As we move into the colder season here in the states, a number of drivers may make the switch from all-season or summer tires to winter rubber. Winter tires are engineered with specific tread and rubber that is at its best in the cold. You may plan to drive through the winter in a place where temperatures drop consistently under 45 degrees Fahrenheit and beyond. If so, winter tires are essential. But what do you do about tire storage until the weather warms up again? What are the best ways to store tires?
Later in the season, you’ll want to switch back into the rubber that thrives in warmer weather. The winter tires will need to be stored until the following winter and it’s time to switch again. Depending of course upon how much you drive, each set of tires can last at least two seasons if not more. So how do you store tires during the off season?
According to Goodyear, it’s best to remove your tires from the vehicle before putting them into any long term storage. This means less stress on the tires from variables like vehicle weight and temperature fluctuations. However, if for some reason this isn’t possible, make the load as light as possible by unloading the vehicle and putting it up on jacks or something. If there is no other way and you must store the vehicle with the tires on, make sure the vehicle is moved every 30 days or so so keep the tires from getting a flat spot.
“Everything from the location they’re stored, to the way they are cleaned and even what they’re sitting next to all comes into play.”Goodyear
Before storing your tires, it’s wise to wash them with soapy water. Also, you’ll want to be sure to maintain the manufacturer recommended tire pressure. That is, if the tires are staying on the wheels during storage.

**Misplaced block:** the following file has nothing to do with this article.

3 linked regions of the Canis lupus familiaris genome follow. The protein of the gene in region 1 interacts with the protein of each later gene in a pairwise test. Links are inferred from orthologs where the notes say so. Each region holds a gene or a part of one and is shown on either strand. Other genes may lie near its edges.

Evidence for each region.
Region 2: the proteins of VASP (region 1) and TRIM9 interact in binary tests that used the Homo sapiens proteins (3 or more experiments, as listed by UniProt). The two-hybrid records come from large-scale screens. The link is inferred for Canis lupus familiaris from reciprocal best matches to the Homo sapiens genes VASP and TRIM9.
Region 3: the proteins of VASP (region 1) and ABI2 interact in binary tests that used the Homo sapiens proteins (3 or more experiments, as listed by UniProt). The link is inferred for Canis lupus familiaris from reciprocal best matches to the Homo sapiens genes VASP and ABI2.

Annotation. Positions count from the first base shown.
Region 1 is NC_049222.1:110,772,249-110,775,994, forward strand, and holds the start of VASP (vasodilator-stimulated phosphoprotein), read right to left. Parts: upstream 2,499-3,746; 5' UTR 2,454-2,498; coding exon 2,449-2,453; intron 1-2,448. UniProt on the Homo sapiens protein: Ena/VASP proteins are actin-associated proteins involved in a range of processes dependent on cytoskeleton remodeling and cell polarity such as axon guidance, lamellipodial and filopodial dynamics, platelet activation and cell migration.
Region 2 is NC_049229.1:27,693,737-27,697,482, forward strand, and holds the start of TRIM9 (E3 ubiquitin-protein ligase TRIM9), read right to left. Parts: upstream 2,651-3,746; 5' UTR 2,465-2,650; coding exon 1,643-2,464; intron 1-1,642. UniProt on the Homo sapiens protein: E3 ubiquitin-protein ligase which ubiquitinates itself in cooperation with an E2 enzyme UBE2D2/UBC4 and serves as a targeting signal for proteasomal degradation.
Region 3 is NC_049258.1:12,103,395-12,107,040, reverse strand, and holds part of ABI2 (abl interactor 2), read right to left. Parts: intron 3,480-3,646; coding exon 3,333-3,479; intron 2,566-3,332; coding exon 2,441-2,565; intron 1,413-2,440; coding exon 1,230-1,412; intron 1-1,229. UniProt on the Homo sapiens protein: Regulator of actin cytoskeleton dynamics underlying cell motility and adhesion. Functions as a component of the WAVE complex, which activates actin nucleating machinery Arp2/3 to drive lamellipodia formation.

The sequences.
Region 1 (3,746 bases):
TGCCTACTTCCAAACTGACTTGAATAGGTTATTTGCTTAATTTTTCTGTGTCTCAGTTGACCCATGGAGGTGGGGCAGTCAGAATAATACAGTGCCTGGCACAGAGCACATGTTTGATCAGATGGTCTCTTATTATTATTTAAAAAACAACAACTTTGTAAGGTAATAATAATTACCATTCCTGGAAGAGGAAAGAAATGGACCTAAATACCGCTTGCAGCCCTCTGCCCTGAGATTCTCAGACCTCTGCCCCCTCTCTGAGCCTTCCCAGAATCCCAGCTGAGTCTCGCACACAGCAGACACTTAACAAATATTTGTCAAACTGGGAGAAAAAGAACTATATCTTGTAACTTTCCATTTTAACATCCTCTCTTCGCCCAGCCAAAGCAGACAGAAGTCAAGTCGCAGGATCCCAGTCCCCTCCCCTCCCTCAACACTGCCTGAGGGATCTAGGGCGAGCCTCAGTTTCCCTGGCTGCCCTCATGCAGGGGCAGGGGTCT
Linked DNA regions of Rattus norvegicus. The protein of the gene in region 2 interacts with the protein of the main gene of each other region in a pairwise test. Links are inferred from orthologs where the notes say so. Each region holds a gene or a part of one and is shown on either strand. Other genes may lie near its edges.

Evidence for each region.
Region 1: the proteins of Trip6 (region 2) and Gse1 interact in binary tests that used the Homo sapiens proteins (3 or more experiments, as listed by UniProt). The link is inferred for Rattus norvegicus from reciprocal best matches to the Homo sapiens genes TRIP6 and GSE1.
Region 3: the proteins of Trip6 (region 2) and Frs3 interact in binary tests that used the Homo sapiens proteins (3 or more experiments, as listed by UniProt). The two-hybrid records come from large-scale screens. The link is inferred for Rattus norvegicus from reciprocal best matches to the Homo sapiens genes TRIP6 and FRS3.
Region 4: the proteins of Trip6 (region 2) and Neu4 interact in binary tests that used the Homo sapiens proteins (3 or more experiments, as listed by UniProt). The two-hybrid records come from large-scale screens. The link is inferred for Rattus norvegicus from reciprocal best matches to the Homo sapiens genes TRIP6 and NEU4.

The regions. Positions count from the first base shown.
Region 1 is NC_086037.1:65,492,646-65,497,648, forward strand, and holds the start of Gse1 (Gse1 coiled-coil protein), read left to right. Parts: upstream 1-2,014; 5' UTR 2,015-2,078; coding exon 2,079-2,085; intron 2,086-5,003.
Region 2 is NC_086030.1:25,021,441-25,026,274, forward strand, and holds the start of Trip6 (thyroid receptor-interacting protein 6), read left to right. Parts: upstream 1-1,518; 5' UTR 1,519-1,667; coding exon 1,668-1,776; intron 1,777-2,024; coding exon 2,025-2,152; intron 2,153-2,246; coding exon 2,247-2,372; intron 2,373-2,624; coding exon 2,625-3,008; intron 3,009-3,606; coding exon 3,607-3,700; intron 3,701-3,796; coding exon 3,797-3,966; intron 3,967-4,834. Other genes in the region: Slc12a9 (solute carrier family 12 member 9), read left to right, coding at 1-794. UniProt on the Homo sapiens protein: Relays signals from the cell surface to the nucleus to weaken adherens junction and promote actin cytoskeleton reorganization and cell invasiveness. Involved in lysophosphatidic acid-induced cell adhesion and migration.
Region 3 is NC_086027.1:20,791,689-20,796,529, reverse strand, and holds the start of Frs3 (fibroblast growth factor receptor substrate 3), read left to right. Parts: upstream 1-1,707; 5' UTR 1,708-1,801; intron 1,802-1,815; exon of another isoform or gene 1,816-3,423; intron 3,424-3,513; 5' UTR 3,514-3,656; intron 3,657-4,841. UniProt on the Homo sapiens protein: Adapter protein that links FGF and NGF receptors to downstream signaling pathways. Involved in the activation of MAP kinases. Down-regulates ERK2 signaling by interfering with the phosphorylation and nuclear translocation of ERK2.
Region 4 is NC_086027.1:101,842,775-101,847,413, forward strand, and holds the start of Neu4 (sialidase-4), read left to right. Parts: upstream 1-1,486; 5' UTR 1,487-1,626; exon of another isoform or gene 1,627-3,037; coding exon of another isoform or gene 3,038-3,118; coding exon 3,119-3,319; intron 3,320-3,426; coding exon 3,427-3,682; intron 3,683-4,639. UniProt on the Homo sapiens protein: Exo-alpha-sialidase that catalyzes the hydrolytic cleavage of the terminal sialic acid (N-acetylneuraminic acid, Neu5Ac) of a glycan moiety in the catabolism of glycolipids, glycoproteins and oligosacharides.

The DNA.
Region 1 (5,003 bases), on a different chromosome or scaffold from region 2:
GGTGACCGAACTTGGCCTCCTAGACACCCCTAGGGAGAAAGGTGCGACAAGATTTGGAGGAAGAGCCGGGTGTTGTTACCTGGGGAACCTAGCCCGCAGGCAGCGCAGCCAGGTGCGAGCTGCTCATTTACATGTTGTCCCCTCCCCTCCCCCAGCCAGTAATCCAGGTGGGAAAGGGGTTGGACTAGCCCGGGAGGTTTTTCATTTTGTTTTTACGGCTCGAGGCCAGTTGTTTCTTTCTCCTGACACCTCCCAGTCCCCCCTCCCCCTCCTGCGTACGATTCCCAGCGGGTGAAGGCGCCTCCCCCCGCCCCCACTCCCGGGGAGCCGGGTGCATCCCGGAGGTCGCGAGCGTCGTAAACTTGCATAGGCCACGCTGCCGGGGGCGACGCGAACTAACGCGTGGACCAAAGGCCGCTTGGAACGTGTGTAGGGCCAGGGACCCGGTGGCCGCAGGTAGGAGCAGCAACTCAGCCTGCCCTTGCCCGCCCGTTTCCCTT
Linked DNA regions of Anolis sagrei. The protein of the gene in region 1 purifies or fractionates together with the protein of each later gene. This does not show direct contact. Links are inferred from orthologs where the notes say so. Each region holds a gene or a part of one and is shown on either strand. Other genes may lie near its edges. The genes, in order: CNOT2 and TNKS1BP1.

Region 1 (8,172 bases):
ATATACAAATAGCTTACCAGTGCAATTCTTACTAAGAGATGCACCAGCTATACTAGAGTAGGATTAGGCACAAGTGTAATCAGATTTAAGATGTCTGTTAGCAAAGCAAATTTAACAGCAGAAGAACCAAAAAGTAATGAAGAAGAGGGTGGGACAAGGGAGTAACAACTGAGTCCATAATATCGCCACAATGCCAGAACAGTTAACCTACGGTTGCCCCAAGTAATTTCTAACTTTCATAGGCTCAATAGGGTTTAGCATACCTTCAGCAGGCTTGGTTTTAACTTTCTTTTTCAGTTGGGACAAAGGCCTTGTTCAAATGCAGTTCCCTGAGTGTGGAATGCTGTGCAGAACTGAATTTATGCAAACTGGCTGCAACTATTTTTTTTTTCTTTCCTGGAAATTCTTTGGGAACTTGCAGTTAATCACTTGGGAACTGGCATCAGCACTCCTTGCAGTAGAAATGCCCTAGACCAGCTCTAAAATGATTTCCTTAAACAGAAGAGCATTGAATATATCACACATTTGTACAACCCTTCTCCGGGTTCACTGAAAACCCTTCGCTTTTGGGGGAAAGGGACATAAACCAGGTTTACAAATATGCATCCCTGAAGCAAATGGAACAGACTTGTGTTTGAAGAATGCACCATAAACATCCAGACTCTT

Plus, according to Continental, there is no need for any polish or dressing of any kind. Applying something like this can actually prove harmful to the longevity of your tires over time. Tire rubber is engineered specifically for resisting things like ozone cracking or other “environmental stressors.” Just wash them––be sure to dry them as well––and fill them with the proper amount of air. Then you’re ready to place them in storage.
Does the position they are in really matter?
So you have clean, properly aired tires that are ready to be stored. How do you store them? Goodyear says the best way to store tires that are still on the wheel is with a hook through the rim. If they are removed from the wheel, don’t hang them. This can cause the tires to lose their shape over time.
If you can’t hang them, a vertical stack works too. face the sidewall down and lay them one on top of the other. Another helpful step you can take to protect the tires is to put them in a large sack such as a contractor bag.
Where is the best place to keep tires?
Both Continental and Goodyear recommend a dry dark place. Keep bagged tires in an area out of the sun. Avoid any chemicals or fumes. In addition, make sure they aren’t stored anywhere with a lot of moisture. An enclosed, moderately ventilated environment is ideal––like a garage. Overall, just be mindful and deliberate when storing your tires. Common sense steps like cleaning and avoiding sunlight matter. A little thought goes a long way when it comes to putting away tires for the season.